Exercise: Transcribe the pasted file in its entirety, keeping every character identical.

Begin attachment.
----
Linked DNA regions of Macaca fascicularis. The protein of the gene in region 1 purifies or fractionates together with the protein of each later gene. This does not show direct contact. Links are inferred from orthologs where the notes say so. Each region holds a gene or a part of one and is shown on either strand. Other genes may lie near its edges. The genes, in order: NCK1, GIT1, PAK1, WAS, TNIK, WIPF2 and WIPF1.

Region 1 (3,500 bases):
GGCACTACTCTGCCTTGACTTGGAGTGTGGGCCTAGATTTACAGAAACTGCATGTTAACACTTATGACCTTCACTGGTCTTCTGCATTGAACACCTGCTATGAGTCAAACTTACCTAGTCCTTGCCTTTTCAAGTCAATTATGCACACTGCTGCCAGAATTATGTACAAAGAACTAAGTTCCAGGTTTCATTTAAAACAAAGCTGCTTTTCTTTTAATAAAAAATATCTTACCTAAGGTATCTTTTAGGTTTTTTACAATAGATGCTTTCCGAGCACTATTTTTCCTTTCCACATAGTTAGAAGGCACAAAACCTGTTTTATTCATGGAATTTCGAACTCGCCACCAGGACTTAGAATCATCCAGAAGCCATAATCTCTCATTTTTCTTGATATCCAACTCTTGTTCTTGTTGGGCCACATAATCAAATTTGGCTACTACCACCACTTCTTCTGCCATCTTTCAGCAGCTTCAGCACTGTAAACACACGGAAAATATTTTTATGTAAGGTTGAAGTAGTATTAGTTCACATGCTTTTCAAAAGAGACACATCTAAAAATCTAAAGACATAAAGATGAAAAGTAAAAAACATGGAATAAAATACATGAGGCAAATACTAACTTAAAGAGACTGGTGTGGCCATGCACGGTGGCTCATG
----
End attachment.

Linked DNA regions of Macaca fascicularis. The protein of the gene in region 1 purifies or fractionates together with the protein of each later gene. This does not show direct contact. Links are inferred from orthologs where the notes say so. Each region holds a gene or a part of one and is shown on either strand. Other genes may lie near its edges. The genes, in order: NCK1, GIT1, PAK1, WAS, TNIK, WIPF2 and WIPF1.

Region 1 (3,500 bases):
GGCACTACTCTGCCTTGACTTGGAGTGTGGGCCTAGATTTACAGAAACTGCATGTTAACACTTATGACCTTCACTGGTCTTCTGCATTGAACACCTGCTATGAGTCAAACTTACCTAGTCCTTGCCTTTTCAAGTCAATTATGCACACTGCTGCCAGAATTATGTACAAAGAACTAAGTTCCAGGTTTCATTTAAAACAAAGCTGCTTTTCTTTTAATAAAAAATATCTTACCTAAGGTATCTTTTAGGTTTTTTACAATAGATGCTTTCCGAGCACTATTTTTCCTTTCCACATAGTTAGAAGGCACAAAACCTGTTTTATTCATGGAATTTCGAACTCGCCACCAGGACTTAGAATCATCCAGAAGCCATAATCTCTCATTTTTCTTGATATCCAACTCTTGTTCTTGTTGGGCCACATAATCAAATTTGGCTACTACCACCACTTCTTCTGCCATCTTTCAGCAGCTTCAGCACTGTAAACACACGGAAAATATTTTTATGTAAGGTTGAAGTAGTATTAGTTCACATGCTTTTCAAAAGAGACACATCTAAAAATCTAAAGACATAAAGATGAAAAGTAAAAAACATGGAATAAAATACATGAGGCAAATACTAACTTAAAGAGACTGGTGTGGCCATGCACGGTGGCTCATG